The Internet of Things (IoT) is an up and coming ‘business of things,’ and is the interconnection of uniquely identifiable embedded computing devices within the existing Internet infrastructure…in other words, installed devices/monitors will hook up with the internet to provide a benefit to a business. It is expected to offer advanced connectivity of devices, systems and services that go beyond a simple machine-to-machine (M2M) communications. The IoT is expected to usher in automation in nearly all fields in some form or another. It can cover a wide variety of devices, from heart implants to automobiles to smart thermostats.
According to research company Gartner, there will be nearly 26 billion devices on the Internet of Things by the year 2020. TELUS says that their marketplace will start off with 38 different IoT solutions across multiple industries that include energy, retail, commerce and solutions and even logistics to help with public safety. TELUS commissioned an IDC study earlier this year and they are expecting the spending on IoT, just in Canada, to reach $21 billion by the end of 2018 and 43-percent of Canadian businesses participating in some sort of an IoT solution. Those are pretty impressive numbers and certainly incentive enough to want to spearhead the IoT efforts in Canada.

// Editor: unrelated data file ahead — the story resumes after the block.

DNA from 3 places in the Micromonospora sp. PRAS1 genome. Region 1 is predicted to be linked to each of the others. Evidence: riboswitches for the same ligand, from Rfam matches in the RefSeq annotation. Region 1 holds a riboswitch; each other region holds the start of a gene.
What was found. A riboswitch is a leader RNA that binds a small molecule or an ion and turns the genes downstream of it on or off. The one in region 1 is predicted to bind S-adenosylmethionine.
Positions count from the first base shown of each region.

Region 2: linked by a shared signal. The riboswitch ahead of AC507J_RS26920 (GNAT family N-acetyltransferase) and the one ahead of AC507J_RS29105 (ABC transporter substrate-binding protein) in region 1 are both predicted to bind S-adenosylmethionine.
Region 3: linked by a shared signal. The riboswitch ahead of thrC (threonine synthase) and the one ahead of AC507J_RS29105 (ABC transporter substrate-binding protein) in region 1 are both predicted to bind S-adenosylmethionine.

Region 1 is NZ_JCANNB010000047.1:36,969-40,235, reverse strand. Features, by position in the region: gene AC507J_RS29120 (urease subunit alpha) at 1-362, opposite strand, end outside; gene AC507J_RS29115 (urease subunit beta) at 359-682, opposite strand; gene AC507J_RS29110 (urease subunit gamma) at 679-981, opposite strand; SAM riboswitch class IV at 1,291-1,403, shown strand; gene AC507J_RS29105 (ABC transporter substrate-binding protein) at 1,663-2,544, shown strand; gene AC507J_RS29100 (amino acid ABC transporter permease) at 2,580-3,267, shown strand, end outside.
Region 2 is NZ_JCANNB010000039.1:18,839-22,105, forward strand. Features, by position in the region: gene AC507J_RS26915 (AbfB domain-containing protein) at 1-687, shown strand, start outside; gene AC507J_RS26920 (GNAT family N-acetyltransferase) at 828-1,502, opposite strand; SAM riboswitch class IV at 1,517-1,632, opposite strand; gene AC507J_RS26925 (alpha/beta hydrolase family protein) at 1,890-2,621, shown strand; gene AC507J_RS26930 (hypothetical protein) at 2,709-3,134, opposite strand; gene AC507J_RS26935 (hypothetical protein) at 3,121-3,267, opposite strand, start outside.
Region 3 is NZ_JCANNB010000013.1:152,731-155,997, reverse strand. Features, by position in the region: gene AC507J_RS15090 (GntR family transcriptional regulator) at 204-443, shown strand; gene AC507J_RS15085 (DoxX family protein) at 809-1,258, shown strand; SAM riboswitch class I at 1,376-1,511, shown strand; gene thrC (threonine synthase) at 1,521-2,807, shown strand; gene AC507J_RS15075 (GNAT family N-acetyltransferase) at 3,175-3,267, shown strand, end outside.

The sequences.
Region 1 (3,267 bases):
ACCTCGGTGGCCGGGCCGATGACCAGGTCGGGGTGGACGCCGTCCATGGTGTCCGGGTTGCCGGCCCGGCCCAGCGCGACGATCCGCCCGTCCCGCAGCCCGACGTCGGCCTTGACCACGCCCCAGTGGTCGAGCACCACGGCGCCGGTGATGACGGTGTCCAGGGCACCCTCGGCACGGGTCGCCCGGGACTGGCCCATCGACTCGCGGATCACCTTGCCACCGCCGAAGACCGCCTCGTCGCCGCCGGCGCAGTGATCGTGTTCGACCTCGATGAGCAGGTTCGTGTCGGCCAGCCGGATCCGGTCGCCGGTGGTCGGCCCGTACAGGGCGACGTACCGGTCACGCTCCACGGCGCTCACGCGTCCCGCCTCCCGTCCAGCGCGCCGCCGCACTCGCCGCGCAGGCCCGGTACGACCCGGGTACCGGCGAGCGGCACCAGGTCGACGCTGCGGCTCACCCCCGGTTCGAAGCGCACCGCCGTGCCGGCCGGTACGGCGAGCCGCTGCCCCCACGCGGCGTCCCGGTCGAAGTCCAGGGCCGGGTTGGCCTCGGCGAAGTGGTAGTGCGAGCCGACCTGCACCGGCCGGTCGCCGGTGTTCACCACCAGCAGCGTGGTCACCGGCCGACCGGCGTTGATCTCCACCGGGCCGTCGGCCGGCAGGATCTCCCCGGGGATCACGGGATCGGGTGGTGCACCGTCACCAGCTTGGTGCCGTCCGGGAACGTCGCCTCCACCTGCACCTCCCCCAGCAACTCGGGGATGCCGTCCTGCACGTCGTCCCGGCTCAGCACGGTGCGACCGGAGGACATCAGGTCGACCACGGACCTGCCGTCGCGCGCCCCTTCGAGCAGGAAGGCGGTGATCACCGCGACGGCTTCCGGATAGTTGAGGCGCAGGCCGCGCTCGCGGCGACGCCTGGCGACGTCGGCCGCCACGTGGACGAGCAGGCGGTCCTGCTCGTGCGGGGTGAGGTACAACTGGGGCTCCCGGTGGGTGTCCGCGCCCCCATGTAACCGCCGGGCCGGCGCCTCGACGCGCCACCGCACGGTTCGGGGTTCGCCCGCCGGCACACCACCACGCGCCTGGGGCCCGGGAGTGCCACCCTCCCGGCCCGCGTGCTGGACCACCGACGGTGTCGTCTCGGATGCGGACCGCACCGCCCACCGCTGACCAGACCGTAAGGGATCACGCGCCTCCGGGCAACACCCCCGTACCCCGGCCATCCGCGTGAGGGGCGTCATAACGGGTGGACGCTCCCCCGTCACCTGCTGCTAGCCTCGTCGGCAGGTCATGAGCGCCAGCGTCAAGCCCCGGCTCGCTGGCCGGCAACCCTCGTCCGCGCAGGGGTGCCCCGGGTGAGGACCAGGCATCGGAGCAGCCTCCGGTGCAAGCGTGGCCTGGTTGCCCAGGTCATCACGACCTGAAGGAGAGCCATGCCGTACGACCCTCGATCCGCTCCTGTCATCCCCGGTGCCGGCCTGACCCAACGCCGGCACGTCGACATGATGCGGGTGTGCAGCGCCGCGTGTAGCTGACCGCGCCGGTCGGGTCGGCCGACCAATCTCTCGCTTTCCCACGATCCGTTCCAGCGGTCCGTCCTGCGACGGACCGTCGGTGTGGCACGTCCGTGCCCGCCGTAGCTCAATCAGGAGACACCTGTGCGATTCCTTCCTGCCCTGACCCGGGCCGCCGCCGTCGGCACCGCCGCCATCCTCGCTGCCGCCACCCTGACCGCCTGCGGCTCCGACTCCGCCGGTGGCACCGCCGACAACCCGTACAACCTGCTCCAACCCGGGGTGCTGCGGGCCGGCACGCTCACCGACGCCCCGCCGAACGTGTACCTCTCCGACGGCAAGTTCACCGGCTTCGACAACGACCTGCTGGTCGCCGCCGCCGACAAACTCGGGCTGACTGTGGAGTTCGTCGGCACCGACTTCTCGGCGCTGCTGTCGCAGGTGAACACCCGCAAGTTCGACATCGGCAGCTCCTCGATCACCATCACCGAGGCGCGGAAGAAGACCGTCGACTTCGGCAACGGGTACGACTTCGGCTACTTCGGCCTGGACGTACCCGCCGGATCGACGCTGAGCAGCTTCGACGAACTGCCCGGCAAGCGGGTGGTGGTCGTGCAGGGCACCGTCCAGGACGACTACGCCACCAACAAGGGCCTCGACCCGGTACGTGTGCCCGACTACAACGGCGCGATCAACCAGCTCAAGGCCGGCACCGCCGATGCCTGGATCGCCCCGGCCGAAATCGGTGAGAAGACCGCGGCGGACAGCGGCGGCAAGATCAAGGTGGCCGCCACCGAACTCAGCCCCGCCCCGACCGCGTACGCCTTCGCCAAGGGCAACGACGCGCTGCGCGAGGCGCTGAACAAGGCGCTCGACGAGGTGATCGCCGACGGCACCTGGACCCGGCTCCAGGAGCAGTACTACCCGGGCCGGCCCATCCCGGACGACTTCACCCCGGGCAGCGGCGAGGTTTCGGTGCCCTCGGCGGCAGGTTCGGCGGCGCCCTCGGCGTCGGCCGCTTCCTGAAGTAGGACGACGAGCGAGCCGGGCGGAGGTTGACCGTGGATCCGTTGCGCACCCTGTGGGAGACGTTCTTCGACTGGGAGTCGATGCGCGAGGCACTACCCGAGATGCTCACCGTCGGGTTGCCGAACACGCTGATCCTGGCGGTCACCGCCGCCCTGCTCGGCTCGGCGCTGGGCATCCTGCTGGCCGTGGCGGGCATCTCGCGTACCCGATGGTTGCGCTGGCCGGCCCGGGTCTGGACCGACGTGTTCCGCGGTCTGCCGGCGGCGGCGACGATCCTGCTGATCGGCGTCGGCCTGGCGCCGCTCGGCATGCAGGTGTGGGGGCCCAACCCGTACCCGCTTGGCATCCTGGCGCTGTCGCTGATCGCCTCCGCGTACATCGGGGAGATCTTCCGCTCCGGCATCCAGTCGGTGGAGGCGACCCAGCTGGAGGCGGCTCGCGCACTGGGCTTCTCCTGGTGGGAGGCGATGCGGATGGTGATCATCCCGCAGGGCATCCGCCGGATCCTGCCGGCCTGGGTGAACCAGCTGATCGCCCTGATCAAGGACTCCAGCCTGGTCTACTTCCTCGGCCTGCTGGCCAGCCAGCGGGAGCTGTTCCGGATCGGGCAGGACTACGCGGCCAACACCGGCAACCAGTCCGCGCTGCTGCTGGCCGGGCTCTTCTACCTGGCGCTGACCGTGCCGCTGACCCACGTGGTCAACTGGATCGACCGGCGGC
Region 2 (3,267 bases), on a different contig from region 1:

Shawn Sanderson, TELUS’ vice-president of Internet of Things said, “IoT technology has tremendous potential to make Canadians businesses more productive and profitable, but amidst the hype and predictions it can be challenging to know where to start. With the TELUS IoT Marketplace, we’ve carefully selected some of the most innovative IoT technology on the market and packaged it as ready-to-implement solutions; making it easier for businesses to take advantage of this game-changing technology.”
Sanderson said that the focus of their IoT came from their existing fleet-management solutions that they incorporated into the new marketplace. It can be as simple as having temperature sensors around a restaurant’s kitchen area, warning them if the temperature in the freezer or fridge breaks down…but oh so important in saving the inventory. Another example given is the use of in-store cameras that can track where customers spend most of their time, helping marketing and advertising people to act on that critical information. Sanderson says, “There is a huge upside from a financial perspective in growing the business. It’s still relatively undefined and seems complex. Our goal is to demystify what IoT is about, and to curate the best solutions in the marketplace.”